To acquire wisdom, one must observe

Saudi Arabia: The lesser of two evils

Churchill and Roosevelt are revered. Stalin is loathed. Yet it was the latter’s army that liberated Auschwitz, Chelmno and Majdanek.

Stalin remains one of history’s most brutal dictators, but for the United States, the decision to support him in the fight against the Nazis was a necessary one. Roosevelt’s Lend-Lease policy, which provided military assistance to the Soviet Union, helped bring an end to the horrors of World War II.

Fast-forward to 1979, when the Iranian Revolution ended the reign of Shah Reza Pahlavi, replacing him with a brutal Islamist dictatorship. The Shah was no saint—he was a corrupt authoritarian who tortured and murdered political dissidents. But the United States supported him for decades, knowing that his downfall would only bring about something far more hostile to American interests.

And that’s exactly what happened.

Today, the Iranian regime is the largest state sponsor of terrorism, providing assistance to groups such as Hezbollah, Hamas and the Houthis in Yemen. They continue to conduct ballistic missile tests, promising to use them in their quest to obliterate the United States’ closest ally in the region, Israel. And finally, they have ignored the wishes of the Iranian people to invest in economic development and opportunity, sparking a wave of anti-regime protests in the streets of Tehran earlier this year.

In the effort to combat Iranian aggression in the Middle East, the United States has found a viable partner in Saudi Arabia. Yes, this is the same Saudi Arabia that brutally oppresses women and political dissidents. But, as was the case with Stalin, the Shah, Batista in Cuba, Mubarak in Egypt and so many others, American foreign policy is built on the principle of supporting the lesser of two evils.

Unfortunately, many in Congress and the mainstream media have decided to abandon that principle. In the wake of the brutal murder of Washington Post journalist and frequent Saudi-critic Jamal Khashoggi on Oct. 2, which the CIA concluded was orchestrated by Saudi Crown prince Mohammed Bin Salman, there has been a revived effort to cut off all U.S. military assistance to Saudi Arabia. This past week, the U.S. Senate took the dramatic step of passing a resolution calling for an end to U.S. support of the Saudis in Yemen.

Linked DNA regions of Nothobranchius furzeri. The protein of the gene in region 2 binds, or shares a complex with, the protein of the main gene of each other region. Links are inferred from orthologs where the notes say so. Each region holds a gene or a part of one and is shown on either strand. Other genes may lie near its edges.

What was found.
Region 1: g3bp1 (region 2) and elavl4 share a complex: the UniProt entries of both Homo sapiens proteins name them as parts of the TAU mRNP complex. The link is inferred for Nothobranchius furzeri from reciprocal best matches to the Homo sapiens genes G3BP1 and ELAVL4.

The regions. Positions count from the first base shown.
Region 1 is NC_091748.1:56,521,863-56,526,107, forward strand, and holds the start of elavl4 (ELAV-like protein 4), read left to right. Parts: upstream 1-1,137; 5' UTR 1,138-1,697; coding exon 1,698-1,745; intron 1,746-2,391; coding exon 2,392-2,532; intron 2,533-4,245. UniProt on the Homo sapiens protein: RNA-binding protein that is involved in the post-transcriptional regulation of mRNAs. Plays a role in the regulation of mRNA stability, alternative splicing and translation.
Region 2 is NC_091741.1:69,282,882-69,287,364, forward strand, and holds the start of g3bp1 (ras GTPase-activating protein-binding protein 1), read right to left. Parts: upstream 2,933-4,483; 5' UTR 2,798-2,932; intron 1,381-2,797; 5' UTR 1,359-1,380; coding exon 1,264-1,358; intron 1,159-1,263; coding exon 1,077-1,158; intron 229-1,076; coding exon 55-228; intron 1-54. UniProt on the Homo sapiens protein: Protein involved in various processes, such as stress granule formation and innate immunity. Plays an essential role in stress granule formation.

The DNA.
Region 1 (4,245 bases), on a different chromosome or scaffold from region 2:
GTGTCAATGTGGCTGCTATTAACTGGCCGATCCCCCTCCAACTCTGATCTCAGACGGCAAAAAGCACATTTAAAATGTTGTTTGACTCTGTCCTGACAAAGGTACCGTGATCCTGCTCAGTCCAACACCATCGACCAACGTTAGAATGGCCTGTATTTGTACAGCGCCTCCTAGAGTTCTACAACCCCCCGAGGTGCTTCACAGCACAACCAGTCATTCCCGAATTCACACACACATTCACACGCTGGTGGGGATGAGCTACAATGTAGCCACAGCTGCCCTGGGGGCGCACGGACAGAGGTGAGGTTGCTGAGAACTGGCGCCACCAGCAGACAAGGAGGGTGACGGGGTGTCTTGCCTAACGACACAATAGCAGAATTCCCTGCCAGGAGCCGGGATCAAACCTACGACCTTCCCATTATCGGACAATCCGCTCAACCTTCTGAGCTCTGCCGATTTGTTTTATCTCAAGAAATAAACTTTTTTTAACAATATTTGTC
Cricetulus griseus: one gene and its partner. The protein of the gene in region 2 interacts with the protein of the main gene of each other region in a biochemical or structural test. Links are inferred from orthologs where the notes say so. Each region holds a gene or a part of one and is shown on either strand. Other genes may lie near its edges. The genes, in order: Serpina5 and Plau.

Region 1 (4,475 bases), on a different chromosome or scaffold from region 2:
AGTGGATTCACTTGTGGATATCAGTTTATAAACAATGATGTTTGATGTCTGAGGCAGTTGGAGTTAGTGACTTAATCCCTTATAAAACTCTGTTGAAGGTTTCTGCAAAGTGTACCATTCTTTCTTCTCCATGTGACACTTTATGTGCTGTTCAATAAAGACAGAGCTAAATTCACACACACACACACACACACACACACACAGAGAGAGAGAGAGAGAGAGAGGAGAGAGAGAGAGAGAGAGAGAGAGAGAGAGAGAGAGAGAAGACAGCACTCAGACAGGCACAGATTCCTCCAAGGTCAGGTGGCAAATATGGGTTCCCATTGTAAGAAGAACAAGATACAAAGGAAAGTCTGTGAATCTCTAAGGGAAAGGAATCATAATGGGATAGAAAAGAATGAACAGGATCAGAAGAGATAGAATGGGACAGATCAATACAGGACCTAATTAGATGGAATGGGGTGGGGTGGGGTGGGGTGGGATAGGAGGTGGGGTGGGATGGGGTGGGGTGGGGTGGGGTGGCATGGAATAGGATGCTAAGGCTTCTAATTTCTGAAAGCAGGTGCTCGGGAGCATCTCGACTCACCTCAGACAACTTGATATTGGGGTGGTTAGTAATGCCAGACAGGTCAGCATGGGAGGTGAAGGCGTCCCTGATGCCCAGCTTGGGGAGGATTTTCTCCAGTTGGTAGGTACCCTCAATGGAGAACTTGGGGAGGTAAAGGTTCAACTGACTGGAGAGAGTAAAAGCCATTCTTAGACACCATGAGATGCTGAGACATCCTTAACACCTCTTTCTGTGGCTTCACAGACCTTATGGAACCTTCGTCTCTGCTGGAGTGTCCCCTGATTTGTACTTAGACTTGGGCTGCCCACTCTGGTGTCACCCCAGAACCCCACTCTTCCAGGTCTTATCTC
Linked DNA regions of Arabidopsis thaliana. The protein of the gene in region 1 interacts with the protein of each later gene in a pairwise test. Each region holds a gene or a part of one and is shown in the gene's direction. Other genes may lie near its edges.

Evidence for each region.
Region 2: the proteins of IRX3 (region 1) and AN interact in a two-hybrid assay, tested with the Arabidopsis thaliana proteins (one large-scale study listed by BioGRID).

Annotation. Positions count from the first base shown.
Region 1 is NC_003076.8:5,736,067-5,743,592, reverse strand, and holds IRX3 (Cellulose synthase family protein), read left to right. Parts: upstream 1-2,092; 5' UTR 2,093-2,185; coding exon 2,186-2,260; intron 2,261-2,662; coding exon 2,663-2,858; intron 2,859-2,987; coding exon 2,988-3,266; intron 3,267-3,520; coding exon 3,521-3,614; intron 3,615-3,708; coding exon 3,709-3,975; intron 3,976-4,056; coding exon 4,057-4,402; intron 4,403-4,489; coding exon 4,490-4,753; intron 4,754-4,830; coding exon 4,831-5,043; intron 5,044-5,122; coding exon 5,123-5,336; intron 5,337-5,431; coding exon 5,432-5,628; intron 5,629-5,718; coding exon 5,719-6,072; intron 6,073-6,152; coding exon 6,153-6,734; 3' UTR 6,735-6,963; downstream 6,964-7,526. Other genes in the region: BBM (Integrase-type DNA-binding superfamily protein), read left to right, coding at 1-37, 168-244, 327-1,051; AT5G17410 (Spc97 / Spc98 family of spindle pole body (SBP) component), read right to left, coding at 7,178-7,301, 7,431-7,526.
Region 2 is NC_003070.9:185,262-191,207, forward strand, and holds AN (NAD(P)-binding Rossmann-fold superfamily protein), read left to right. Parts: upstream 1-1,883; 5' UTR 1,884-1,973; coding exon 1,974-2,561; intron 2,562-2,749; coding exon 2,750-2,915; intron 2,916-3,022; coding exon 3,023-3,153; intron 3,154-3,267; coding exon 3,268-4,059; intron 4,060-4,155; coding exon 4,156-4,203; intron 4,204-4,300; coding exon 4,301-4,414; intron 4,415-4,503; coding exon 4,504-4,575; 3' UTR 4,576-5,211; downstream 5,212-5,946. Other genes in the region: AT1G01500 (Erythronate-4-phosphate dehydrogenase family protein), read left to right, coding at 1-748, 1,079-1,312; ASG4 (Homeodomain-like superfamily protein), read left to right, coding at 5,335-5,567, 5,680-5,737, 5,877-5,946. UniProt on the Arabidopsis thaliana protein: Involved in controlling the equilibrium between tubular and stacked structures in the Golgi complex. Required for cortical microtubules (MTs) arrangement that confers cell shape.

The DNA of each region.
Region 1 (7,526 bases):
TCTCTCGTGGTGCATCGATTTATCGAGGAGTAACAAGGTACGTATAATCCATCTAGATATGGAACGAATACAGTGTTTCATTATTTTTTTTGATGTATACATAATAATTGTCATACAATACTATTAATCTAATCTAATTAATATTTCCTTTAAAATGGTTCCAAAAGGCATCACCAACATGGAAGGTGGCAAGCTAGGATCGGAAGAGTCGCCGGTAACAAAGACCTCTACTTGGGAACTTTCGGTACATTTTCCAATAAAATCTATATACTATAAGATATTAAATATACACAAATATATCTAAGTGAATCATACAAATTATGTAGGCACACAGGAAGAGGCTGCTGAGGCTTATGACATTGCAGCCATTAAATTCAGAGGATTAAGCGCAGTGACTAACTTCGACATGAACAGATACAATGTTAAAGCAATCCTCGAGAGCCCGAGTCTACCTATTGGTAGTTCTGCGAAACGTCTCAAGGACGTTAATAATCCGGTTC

The argument against aiding Saudi Arabia is that it legitimates the regime’s brutal treatment of dissidents like Khashoggi. But in cutting off the Saudis, the United States would be sending a signal to Iran that their support of terrorist groups in neighboring countries will go unchecked.

Ultimately, the Trump administration decided to continue its current level of support for the Saudis in spite of the Khashoggi killing. It took the necessary step of sanctioning the 17 Saudis involved in the murder, but to many critics of the President, the administration has fallen short in denouncing the killing and holding the Crown Prince accountable. To those critics I ask: what’s your solution?

Do you ignore the wishes of Israeli Prime Minister Benjamin Netanyahu and Egyptian President Adbel Fatah Al-Sisi, who, according to The Washington Post, personally lobbied President Trump to maintain his current level of support for Saudi Arabia? Do you ignore the ramifications of enabling a genocidal dictatorship in Tehran by withdrawing support for the Saudi-led operation against the Houthis in Yemen?

Ultimately, U.S. foreign policy is not a zero-sum game. One can abhor human rights violations and oppressive dictatorships while at the same time maintaining steadfast support for Saudi Arabia in their efforts combat Iranian aggression.

Yes, the Trump administration should have been more forceful in condemning the Crown Prince for the Khashoggi killing. But those who demand unequivocal support for human rights among all U.S. allies have a naïve view of the world. The fact is that only a handful of countries, among the likes of Canada, the United Kingdom, France, Germany and Australia, share America’s level of commitment to freedom and democracy. American allies situated in the Middle East, whether it be Egypt, Jordan or Saudi Arabia, do not, yet they have skin in the game in terms of fighting terrorist groups like ISIS and standing up to Iranian proxies.

Now is not the time for the United States to abandon its commitment to its allies. Perhaps a long-term reassessment of our relationship with Saudi Arabia is warranted in light of the Khashoggi killing, but the type of blatant end to U.S. involvement in the region that many on the left are calling for would do nothing but embolden the power-hungry mullahs in Iran.

As the ancient saying goes, “The enemy of my enemy is my friend.”

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